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Mr. Straw: Because it is at the heart of the issue. I may have misheard the hon. Gentleman but Hansard will tell us tomorrow whether his recollection or mine is correct. I thought that I heard the hon. Gentleman say that he wanted the instructions to be published as well. We have had a spirited debate about whether or not the legal advice should be published and the basis for our decision to use force against Iraq. Whatever our differences over military action, we should look forward as well as back. I am not dismissing for a second the need for clear retrospective examination of Government decisions—not least and above all where military personnel are put in harm's way and innocent and military lives are lost.

Along with our international partners from more than 30 countries, the Government's focus today is on working with the Iraqi people to build the safe, free and prosperous country that they deserve.

Yesterday we saw a potentially historic step along that path. For the first time, representatives of Iraq's different communities, ethnic and religious groups have come together and agreed a common political approach for their country. The signature of the transitional administrative law is a significant Iraqi achievement.

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The law sets out a framework for governance during the transition and represents a landmark Iraqi consensus across a range of contentious issues.

I am sure that the House will join me in paying tribute to all parties to that agreement. The members of the Iraqi governing council have shown great patience and fostered a spirit of consensus throughout the negotiations, which has laid the foundations for success. I also want to pay tribute to the work of Ambassadors Paul Bremer and Sir Jeremy Greenstock in facilitating the negotiations on the transitional law, and for everything they and their teams are doing to help the Iraqi people to rebuild their country.

Sir Jeremy comes to the end of his period as a British representative on the coalition provisional authority, working directly alongside Paul Bremer, at the end of this month. He has been an outstanding diplomat and public servant, and I venture to suggest that, without his skill and ability to relate to others, the job of securing the transitional law would have been much more difficult. I pay tribute to him and to his wife, Anne, who first had to endure long periods of separation, but has more recently been in Iraq with Sir Jeremy, working particularly on women's issues.

Looking at the detail of the transition law shows how far Iraq has come since the dark days of Saddam Hussein's rule. The law enshrines fundamental principles of human rights, including protection for the freedom of religious belief and practice, freedom of expression and a free and independent judiciary. All Iraqis will be equal in rights, and equal before the law—without regard to gender, sect, opinion, belief, religion or origin. The law makes provision for a national commission for human rights and it includes provision for an electoral system designed to achieve 25 per cent. representation of women in the national assembly—a higher target than has been achieved in our Parliament.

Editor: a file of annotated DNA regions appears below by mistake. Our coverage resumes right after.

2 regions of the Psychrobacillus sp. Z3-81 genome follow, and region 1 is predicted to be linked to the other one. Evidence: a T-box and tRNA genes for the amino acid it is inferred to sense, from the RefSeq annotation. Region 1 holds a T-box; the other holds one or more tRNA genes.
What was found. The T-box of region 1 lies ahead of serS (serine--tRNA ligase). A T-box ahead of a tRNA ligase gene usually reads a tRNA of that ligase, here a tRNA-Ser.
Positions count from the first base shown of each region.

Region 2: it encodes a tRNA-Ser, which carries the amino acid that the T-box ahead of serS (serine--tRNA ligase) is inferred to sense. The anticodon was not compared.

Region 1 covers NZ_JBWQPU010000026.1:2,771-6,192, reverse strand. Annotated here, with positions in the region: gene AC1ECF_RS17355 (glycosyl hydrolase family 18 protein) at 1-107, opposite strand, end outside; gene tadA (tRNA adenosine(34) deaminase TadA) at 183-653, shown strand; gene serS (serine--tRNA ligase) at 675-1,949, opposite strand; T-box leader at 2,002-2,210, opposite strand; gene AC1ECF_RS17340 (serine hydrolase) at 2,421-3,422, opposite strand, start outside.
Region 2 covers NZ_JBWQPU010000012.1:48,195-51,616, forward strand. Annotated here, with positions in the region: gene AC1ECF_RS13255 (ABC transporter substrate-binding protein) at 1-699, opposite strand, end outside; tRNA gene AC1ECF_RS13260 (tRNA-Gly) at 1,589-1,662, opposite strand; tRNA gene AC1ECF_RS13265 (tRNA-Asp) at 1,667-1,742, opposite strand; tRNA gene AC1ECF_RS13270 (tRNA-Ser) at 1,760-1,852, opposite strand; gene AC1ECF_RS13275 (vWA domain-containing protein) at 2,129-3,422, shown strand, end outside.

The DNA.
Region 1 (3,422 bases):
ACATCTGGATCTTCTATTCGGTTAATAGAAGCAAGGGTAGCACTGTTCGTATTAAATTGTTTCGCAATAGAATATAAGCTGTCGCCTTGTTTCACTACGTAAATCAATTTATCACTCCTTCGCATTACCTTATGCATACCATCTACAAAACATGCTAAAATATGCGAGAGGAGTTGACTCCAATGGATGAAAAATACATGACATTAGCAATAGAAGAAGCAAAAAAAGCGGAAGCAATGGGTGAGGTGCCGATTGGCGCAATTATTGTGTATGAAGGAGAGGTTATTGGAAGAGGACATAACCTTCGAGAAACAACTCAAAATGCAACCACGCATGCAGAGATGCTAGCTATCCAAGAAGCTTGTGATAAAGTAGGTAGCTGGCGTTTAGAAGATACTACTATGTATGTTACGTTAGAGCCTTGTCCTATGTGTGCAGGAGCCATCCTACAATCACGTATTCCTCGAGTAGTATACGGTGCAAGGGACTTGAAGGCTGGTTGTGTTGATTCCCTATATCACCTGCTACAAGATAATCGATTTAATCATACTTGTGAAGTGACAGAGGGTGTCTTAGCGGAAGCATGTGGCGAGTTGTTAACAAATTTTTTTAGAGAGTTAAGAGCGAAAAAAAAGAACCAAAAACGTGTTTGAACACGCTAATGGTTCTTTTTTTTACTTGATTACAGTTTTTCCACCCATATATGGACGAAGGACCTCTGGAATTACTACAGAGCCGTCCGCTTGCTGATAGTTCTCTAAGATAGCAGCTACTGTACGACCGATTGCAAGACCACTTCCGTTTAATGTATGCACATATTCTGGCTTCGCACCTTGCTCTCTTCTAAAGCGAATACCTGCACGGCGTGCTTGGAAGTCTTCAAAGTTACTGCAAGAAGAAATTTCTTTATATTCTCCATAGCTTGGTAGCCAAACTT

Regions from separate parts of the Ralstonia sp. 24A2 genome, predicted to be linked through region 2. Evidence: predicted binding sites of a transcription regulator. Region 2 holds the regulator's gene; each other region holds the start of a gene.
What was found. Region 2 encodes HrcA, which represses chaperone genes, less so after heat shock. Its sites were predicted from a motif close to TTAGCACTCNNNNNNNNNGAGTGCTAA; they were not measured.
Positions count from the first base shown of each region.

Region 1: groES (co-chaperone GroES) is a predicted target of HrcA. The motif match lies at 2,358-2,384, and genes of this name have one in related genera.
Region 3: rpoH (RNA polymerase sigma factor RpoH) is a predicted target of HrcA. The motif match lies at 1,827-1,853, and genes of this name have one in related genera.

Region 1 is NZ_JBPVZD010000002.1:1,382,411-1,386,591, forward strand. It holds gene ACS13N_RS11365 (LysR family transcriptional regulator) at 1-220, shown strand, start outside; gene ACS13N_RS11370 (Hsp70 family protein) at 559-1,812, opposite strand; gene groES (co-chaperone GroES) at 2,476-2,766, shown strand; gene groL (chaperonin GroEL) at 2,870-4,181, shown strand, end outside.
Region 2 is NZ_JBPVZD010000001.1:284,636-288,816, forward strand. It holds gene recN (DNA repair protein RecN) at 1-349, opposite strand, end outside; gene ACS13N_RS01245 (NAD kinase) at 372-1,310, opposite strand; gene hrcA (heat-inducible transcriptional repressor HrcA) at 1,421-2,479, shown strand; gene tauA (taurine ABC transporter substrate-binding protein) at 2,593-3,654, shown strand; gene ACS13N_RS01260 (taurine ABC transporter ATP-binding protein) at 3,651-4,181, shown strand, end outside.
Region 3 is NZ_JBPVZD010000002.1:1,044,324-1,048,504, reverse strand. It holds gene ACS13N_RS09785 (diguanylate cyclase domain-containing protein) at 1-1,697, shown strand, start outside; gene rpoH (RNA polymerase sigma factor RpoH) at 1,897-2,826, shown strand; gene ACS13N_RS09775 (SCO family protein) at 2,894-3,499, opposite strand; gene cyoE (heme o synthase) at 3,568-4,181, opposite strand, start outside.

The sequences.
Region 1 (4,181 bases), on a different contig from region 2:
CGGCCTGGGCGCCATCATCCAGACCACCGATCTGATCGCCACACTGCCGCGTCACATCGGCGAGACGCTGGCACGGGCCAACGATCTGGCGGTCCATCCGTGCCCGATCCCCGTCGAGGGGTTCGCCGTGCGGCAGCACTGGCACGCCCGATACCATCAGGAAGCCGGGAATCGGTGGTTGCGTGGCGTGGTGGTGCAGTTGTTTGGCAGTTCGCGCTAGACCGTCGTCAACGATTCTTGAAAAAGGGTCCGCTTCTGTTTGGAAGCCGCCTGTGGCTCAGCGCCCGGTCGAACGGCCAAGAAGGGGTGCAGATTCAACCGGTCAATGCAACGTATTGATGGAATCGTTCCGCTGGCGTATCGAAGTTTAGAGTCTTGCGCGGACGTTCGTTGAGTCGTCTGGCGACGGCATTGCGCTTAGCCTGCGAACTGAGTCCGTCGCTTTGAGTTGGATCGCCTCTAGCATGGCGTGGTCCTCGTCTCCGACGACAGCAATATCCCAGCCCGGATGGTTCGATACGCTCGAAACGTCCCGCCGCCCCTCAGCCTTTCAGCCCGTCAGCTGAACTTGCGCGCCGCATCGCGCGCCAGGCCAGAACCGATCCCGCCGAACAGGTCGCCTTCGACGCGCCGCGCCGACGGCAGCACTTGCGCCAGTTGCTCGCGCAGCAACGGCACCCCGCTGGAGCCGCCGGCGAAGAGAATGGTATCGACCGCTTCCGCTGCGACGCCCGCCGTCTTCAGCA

I would say to right hon. and hon. Members who were sceptical about the military action against Iraq, that none of those achievements, including a free press, an independent judiciary, recognition of all religions—Sunni and Shi'a Kurds, as well as Arab Kurds—could possibly have been achieved without the military action that we set in place.

Sir Menzies Campbell (North-East Fife) (LD): We can certainly agree about the enormous contribution of Sir Jeremy Greenstock to Iraq, and, indeed, his contribution when he was our permanent representative at the United Nations. However, all the constitutional elements to which the Foreign Secretary has just referred stand no chance of implementation unless the security situation is sufficiently stable. What is the Government's present judgment on the extent to which a stable security position will obtain when the constitutional responsibilities are handed over? How many British troops will be required to be in station in Iraq and for how long?

Mr. Straw: I would say to the right hon. Gentleman that the signature of the transitional administrative law is the clearest demonstration to date of the strong desire of the overwhelming majority of Iraqis to build a free,

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stable and democratic society there. That it happened after the appalling attacks in Ashura a week ago shows how strong is the shared determination of the people of Iraq to build a better future for themselves. That was one of the most remarkable aspects of all. Security remains the overwhelming concern of the multinational force, the Iraqi security forces and the coalition provisional authority. Part of the issue is the status of forces post-30 June. It will probably be difficult to reach agreement, but I am optimistic because all sides understand the importance of doing so.